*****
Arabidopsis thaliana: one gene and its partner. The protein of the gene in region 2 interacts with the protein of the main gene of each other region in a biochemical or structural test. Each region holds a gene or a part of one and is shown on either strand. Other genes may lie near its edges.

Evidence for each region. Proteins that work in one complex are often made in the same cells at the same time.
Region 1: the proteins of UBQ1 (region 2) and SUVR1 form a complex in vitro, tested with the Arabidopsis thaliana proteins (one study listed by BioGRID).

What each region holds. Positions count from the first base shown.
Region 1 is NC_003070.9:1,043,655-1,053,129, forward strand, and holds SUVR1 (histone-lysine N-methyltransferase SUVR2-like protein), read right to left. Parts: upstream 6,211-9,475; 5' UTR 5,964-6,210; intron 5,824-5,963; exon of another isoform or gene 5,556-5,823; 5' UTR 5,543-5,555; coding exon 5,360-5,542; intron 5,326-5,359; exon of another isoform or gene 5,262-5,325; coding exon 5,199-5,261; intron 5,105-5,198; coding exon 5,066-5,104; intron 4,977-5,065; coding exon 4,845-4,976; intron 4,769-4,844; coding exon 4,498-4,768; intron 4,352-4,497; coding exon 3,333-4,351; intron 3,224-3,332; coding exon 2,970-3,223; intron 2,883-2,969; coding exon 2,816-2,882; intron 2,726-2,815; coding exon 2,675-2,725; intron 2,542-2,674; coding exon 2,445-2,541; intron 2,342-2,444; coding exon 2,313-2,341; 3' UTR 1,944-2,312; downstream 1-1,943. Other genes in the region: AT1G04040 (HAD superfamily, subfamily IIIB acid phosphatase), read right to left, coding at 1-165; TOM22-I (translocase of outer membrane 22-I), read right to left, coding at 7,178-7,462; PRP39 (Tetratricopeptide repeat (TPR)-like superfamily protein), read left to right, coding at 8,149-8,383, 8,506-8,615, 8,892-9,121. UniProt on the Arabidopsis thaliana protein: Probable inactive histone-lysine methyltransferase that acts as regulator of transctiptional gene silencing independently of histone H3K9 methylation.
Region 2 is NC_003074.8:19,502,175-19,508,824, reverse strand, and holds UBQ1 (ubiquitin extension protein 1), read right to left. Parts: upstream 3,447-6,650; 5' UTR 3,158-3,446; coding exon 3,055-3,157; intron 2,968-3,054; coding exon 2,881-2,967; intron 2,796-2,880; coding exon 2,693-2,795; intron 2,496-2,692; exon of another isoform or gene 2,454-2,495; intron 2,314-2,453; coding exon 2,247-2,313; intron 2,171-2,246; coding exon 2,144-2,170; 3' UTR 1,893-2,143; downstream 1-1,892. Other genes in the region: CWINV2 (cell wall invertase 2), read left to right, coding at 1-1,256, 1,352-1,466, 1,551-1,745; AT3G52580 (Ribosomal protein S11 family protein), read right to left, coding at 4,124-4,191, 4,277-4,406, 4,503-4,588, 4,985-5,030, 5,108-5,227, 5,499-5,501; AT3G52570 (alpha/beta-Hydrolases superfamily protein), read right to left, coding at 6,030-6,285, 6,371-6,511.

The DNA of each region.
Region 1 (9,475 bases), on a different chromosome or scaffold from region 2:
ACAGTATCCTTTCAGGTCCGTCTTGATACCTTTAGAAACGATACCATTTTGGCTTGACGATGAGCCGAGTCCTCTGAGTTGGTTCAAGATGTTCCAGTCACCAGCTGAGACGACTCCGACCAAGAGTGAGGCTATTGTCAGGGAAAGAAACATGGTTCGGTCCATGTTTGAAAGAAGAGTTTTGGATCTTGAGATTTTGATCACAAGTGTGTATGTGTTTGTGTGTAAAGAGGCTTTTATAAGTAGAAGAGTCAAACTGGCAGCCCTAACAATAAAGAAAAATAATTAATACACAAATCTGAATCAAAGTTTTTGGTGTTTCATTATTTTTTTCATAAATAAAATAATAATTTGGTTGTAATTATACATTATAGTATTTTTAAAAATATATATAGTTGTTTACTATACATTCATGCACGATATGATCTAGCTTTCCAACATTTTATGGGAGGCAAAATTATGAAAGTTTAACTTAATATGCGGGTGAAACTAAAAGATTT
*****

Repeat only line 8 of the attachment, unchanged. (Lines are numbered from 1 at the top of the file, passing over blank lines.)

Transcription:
Region 1 (9,475 bases), on a different chromosome or scaffold from region 2: